Fly Pie opens: drive-through pizza with entertainment

Fly Pie has left the runway.

The new drive-through pizza concept, from “CSI” mastermind Anthony E. Zuiker and Scott Godino Jr., who owns Born And Raised restaurants/sports bars, opens at 11 a.m. Saturday at 2950 St. Rose Parkway, at Coronado Center Parkway in Henderson. And despite the labor shortage that’s plaguing restaurants and other businesses in Southern Nevada and the rest of the country, it’s fully staffed with a cadre of 35 to 40.

As an employee said as she handed off a pizza at a friends-and-family practice day Wednesday, “Thanks for flying with us, and safe travels.”

The employees, who are of diverse ages but mostly on the younger side, are part of a unique empowerment program. They each get to choose patches, tailored to their interests, to decorate their uniform vests.

“They’re representative of who they are,” Zuiker said of the patches. “When I saw that girl holding an LGBTQ patch with tears in her eyes, and another holding a Black Lives Matter patch … It’s about empowerment of young people, to give them a safe haven. ‘This is who I am, and I’m accepted here.’ That’s who we are.”

It’s a workplace where they can have a little fun, too. The airplane theme is obvious from the first sight of the building’s hangar-like design. Guests who pull into the Fly Pie driveway are greeted by two linebusters (“like Chick-fil-A,” Godino said, in one of many references that make it clear they’ve studied efficient operations).

These linebusters are dressed like airplane mechanics and equipped with airport-style lighted wands to help them guide traffic. After the customer goes through the contactless ordering and payment process, they’re directed into the hanger-like tunnel, four vehicles at a time, where the entertainment begins. Six ultra-high-resolution projectors costing $35,000 each cover the side walls of the tunnel with an original show featuring 10 animated characters conceived by Zuiker. Alert guests will notice aromas wafting their way — bread baking, perhaps, or the cinnamon-and-sugar temptations of a churro.

And then, about 150 seconds after ordering, they’ll drive forward to pick up their food. The menu includes New York-style pizza, made with water formulated to replicate the city’s own, as well as loaded fries, wings, deep-fried Oreos and churro tots.

Godino said two more corporate locations are planned for openings next year, with leases signed for parcels at Blue Diamond Road and Decatur Boulevard and Craig Road and North Fifth Street in North Las Vegas. They plan to eventually open 12 corporate locations in Southern Nevada, and to begin franchising as soon as next year.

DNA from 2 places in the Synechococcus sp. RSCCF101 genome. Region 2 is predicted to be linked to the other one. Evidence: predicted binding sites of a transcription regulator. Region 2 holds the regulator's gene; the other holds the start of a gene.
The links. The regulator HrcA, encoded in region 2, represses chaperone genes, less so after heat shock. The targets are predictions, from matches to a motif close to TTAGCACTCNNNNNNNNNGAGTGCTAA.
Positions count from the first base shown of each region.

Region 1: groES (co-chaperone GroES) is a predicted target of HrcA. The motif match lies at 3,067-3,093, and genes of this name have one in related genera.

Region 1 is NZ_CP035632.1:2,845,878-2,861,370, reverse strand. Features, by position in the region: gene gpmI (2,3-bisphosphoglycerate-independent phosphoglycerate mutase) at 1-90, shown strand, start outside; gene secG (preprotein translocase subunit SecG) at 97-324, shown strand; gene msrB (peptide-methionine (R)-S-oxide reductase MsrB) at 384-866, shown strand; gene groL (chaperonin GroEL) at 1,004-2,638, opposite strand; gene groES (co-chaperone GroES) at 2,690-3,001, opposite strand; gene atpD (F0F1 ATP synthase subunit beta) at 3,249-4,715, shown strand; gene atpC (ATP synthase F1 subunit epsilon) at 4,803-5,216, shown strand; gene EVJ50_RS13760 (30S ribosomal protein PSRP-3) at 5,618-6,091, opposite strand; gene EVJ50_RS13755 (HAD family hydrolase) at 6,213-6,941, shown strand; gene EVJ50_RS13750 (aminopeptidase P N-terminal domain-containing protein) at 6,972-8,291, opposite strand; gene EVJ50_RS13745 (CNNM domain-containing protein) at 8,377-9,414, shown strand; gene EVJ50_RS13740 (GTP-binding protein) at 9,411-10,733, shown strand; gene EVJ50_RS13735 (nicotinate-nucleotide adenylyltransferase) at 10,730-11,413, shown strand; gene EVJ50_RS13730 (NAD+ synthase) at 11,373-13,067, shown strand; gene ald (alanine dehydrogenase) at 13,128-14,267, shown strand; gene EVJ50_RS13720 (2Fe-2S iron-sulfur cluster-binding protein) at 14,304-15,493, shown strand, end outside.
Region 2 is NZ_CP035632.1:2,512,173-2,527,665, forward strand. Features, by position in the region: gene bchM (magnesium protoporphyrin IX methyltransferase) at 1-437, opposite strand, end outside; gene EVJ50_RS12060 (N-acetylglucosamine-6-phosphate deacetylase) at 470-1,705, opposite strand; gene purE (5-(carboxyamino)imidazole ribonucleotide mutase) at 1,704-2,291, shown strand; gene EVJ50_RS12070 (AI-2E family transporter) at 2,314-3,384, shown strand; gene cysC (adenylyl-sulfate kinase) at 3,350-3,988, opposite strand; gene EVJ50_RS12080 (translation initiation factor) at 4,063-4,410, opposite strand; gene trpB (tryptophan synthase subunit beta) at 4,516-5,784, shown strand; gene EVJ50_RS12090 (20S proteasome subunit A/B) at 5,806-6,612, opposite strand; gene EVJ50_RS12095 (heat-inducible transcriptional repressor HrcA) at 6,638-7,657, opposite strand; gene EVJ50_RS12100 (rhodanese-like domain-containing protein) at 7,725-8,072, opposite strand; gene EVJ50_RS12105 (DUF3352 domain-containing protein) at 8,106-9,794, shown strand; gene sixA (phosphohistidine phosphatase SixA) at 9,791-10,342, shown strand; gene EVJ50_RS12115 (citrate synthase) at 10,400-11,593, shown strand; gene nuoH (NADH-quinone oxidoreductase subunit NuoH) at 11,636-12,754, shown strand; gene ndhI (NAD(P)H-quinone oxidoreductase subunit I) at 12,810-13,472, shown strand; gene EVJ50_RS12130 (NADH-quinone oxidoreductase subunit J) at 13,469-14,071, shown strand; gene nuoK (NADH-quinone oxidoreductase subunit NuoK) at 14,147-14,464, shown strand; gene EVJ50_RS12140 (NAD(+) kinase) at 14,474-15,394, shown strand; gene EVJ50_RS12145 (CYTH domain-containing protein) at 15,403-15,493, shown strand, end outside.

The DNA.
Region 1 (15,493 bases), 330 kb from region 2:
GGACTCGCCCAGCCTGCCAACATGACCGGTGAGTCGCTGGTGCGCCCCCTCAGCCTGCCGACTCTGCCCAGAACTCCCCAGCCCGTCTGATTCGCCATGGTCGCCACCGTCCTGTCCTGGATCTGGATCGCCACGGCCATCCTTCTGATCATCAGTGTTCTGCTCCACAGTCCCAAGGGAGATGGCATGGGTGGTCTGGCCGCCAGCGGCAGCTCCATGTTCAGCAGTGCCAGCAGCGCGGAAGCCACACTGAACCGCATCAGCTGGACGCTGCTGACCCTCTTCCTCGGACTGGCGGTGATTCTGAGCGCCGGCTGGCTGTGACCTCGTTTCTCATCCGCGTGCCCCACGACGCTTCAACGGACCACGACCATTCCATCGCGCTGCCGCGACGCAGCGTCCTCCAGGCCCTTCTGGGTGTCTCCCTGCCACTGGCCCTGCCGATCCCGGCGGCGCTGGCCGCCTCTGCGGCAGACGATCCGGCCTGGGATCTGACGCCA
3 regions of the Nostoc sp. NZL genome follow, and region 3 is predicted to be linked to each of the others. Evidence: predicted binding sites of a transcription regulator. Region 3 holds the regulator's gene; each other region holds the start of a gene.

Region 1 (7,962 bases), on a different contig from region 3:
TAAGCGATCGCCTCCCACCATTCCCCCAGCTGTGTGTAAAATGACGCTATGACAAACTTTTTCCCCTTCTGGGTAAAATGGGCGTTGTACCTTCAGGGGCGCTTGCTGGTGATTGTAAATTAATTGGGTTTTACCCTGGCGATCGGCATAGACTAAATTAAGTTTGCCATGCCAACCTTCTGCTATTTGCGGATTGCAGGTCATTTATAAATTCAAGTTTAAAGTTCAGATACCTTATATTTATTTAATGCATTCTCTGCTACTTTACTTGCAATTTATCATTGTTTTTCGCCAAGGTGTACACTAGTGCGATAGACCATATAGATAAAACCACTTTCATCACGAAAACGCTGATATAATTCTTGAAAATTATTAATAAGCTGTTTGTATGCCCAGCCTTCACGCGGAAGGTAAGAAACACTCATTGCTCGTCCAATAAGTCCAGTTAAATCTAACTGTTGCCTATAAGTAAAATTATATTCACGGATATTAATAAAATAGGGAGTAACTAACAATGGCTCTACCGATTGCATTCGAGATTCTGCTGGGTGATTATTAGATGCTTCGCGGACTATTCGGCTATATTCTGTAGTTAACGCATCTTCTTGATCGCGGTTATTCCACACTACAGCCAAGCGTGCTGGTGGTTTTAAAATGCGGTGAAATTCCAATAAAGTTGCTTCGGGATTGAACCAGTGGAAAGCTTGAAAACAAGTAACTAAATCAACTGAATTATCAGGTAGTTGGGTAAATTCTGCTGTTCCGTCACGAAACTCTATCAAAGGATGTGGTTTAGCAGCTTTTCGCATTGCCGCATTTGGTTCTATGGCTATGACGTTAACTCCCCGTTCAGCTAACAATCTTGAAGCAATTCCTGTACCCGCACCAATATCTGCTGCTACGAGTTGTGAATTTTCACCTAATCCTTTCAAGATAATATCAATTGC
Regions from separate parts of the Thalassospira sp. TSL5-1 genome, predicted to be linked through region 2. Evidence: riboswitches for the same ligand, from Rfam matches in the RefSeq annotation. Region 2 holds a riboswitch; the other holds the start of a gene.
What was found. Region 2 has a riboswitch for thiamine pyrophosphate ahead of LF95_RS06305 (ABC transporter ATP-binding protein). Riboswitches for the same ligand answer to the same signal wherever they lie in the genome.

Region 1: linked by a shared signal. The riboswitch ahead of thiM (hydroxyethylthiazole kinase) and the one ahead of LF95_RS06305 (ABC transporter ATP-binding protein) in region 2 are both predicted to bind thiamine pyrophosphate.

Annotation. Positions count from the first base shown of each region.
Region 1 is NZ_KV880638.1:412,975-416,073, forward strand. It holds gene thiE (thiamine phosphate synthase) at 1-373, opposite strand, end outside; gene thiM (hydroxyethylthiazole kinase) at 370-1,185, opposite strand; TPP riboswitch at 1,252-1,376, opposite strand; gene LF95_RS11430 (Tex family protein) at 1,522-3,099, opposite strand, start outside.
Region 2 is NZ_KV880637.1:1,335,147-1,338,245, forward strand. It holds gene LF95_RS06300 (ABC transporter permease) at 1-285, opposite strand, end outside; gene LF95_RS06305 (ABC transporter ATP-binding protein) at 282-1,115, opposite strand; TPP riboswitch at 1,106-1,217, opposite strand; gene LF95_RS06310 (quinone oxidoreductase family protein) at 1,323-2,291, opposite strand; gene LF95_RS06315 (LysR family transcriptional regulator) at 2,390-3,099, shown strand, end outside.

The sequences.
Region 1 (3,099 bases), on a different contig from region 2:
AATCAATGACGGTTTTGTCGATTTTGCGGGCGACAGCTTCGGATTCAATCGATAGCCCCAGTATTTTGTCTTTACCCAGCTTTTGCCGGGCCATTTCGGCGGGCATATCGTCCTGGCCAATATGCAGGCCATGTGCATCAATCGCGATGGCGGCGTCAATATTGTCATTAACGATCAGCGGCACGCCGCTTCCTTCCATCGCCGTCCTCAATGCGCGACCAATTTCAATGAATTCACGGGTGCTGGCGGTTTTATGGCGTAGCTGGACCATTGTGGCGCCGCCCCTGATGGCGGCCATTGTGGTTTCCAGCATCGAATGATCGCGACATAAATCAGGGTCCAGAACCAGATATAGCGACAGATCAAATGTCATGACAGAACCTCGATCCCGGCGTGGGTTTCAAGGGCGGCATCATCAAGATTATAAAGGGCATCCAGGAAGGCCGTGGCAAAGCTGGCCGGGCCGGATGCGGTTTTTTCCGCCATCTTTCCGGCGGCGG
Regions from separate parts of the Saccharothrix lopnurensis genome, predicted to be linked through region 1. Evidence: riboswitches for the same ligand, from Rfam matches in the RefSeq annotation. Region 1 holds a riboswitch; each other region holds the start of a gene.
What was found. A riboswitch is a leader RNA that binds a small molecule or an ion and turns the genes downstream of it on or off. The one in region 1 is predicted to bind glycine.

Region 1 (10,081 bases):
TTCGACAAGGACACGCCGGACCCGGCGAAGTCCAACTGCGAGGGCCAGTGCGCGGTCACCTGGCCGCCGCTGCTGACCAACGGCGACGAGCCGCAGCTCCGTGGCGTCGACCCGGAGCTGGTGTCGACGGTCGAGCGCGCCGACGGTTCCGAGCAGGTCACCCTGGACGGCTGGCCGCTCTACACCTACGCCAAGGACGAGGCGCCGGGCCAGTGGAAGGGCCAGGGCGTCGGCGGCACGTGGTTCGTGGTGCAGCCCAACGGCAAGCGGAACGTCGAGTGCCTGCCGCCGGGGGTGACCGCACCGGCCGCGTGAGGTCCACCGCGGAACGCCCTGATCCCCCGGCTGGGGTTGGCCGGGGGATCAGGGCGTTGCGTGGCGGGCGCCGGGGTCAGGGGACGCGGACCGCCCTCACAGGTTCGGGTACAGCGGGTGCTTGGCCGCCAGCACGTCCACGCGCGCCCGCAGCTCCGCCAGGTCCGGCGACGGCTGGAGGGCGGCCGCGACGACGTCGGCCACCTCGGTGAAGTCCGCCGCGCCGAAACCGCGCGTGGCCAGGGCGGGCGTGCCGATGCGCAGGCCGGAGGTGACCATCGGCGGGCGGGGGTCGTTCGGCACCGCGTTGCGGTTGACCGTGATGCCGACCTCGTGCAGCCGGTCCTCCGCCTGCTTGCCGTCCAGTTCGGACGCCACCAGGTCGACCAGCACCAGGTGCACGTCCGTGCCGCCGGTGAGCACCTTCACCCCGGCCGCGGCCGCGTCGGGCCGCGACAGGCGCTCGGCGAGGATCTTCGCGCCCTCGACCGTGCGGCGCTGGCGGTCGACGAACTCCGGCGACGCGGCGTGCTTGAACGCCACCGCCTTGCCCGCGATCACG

In the meantime, they’re selling shares in the company, and bringing prospective investors in to take a look and try the pizza, such as the two pilots who stopped by Wednesday. Investors learn about not only the food and creative presentation but also the efficiency of the operation. The building is based on an Xtreme Cube from locally based Ahern Manufacturing.

“It’s as tight and efficient as possible,” Godino said.

They’re also planning community involvement. Zuiker said the company has 7 1/2-foot-tall sports-style mascots for each of the characters, such as the dough ball or the garlic knot.

“They might show up at your school,” he said. “Or your firehouse. It’s just heart-smile stuff that makes us unique.”

And it all stems from a chance meeting. In November 2019, Zuiker, who grew up in Southern Nevada but now lives in Malibu, had come to town for his mother’s open-heart surgery at St. Rose Dominican Hospital’s Siena Campus in Henderson. When she died before the surgery, a traumatized Zuiker and his wife, in search of a refuge, chanced upon Born and Raised across Eastern Avenue, and he was impressed by the operation and the feeling of hospitality.

“In the head space I was in, I still thought, ‘This place is pretty cool,’ ” he said. He was back Saturday, then for Sunday night football, and asked to speak to the owner: Maybe a Born and Raised in Malibu?

Godino, who had noticed the year before that takeout and delivery were a growing segment of his business, had been thinking about a drive-through pizza concept. He’d already raised about half of the $1.2 million he thought he needed, and had the site. He showed Zuiker his tentative plan for Fly Pie.

Zuiker, too, had been working on a plan: Fly Pies, in an example of great minds thinking alike.

“I had the concept but nobody who could pull it off,” Zuiker said. “What happened in that room in Henderson I’ll never forget.”

And so the project — and the budget — grew, each learning about the other’s side of the business.

“I had no idea it was this much work,” Zuiker said. “I went through the school of hard knocks, Scott Godino-style. He let me do what I do best, which is storytelling.”

The partnership, he said, has the affinity of chocolate and peanut butter.

“I couldn’t have imagined this in a million years,” Godino said of the result.

“I believe Scott’s concept without me would still be successful,” Zuiker said. “But I think this takes it to the top tier.”

Contact Heidi Knapp Rinella at [email protected] Follow

@HKRinella on Twitter.

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